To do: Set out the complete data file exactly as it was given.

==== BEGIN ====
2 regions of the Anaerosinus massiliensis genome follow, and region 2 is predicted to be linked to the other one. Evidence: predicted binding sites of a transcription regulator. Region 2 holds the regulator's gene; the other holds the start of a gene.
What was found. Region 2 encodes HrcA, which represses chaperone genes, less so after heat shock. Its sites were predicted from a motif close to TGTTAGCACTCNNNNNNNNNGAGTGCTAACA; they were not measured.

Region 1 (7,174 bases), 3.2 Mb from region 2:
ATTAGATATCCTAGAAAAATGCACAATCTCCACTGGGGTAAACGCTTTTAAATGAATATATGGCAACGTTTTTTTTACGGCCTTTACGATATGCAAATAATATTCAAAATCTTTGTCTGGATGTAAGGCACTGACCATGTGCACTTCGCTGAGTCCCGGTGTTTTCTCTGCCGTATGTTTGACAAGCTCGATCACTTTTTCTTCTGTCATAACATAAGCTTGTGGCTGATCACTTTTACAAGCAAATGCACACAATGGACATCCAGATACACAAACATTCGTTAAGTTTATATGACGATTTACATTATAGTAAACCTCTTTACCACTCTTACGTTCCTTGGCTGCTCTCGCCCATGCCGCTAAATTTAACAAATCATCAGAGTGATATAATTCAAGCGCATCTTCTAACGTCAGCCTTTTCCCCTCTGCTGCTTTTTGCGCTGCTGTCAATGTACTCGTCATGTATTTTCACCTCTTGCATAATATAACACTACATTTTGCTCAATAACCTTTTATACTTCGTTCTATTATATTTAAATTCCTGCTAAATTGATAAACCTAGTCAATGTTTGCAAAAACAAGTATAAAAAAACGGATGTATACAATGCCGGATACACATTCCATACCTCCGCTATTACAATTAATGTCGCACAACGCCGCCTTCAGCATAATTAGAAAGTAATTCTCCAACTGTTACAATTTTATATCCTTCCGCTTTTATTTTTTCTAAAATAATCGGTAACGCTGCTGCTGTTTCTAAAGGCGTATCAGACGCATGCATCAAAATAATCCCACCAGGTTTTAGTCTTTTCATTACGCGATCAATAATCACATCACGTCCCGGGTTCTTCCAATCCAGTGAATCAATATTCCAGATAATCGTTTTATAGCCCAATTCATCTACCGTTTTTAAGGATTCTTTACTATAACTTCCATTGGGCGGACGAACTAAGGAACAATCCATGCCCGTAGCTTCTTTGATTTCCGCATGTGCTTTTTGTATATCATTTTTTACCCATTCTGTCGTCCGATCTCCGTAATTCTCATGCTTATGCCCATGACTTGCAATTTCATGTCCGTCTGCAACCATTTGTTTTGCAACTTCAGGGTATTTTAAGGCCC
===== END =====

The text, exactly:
2 regions of the Anaerosinus massiliensis genome follow, and region 2 is predicted to be linked to the other one. Evidence: predicted binding sites of a transcription regulator. Region 2 holds the regulator's gene; the other holds the start of a gene.
What was found. Region 2 encodes HrcA, which represses chaperone genes, less so after heat shock. Its sites were predicted from a motif close to TGTTAGCACTCNNNNNNNNNGAGTGCTAACA; they were not measured.

Region 1 (7,174 bases), 3.2 Mb from region 2:
ATTAGATATCCTAGAAAAATGCACAATCTCCACTGGGGTAAACGCTTTTAAATGAATATATGGCAACGTTTTTTTTACGGCCTTTACGATATGCAAATAATATTCAAAATCTTTGTCTGGATGTAAGGCACTGACCATGTGCACTTCGCTGAGTCCCGGTGTTTTCTCTGCCGTATGTTTGACAAGCTCGATCACTTTTTCTTCTGTCATAACATAAGCTTGTGGCTGATCACTTTTACAAGCAAATGCACACAATGGACATCCAGATACACAAACATTCGTTAAGTTTATATGACGATTTACATTATAGTAAACCTCTTTACCACTCTTACGTTCCTTGGCTGCTCTCGCCCATGCCGCTAAATTTAACAAATCATCAGAGTGATATAATTCAAGCGCATCTTCTAACGTCAGCCTTTTCCCCTCTGCTGCTTTTTGCGCTGCTGTCAATGTACTCGTCATGTATTTTCACCTCTTGCATAATATAACACTACATTTTGCTCAATAACCTTTTATACTTCGTTCTATTATATTTAAATTCCTGCTAAATTGATAAACCTAGTCAATGTTTGCAAAAACAAGTATAAAAAAACGGATGTATACAATGCCGGATACACATTCCATACCTCCGCTATTACAATTAATGTCGCACAACGCCGCCTTCAGCATAATTAGAAAGTAATTCTCCAACTGTTACAATTTTATATCCTTCCGCTTTTATTTTTTCTAAAATAATCGGTAACGCTGCTGCTGTTTCTAAAGGCGTATCAGACGCATGCATCAAAATAATCCCACCAGGTTTTAGTCTTTTCATTACGCGATCAATAATCACATCACGTCCCGGGTTCTTCCAATCCAGTGAATCAATATTCCAGATAATCGTTTTATAGCCCAATTCATCTACCGTTTTTAAGGATTCTTTACTATAACTTCCATTGGGCGGACGAACTAAGGAACAATCCATGCCCGTAGCTTCTTTGATTTCCGCATGTGCTTTTTGTATATCATTTTTTACCCATTCTGTCGTCCGATCTCCGTAATTCTCATGCTTATGCCCATGACTTGCAATTTCATGTCCGTCTGCAACCATTTGTTTTGCAACTTCAGGGTATTTTAAGGCCC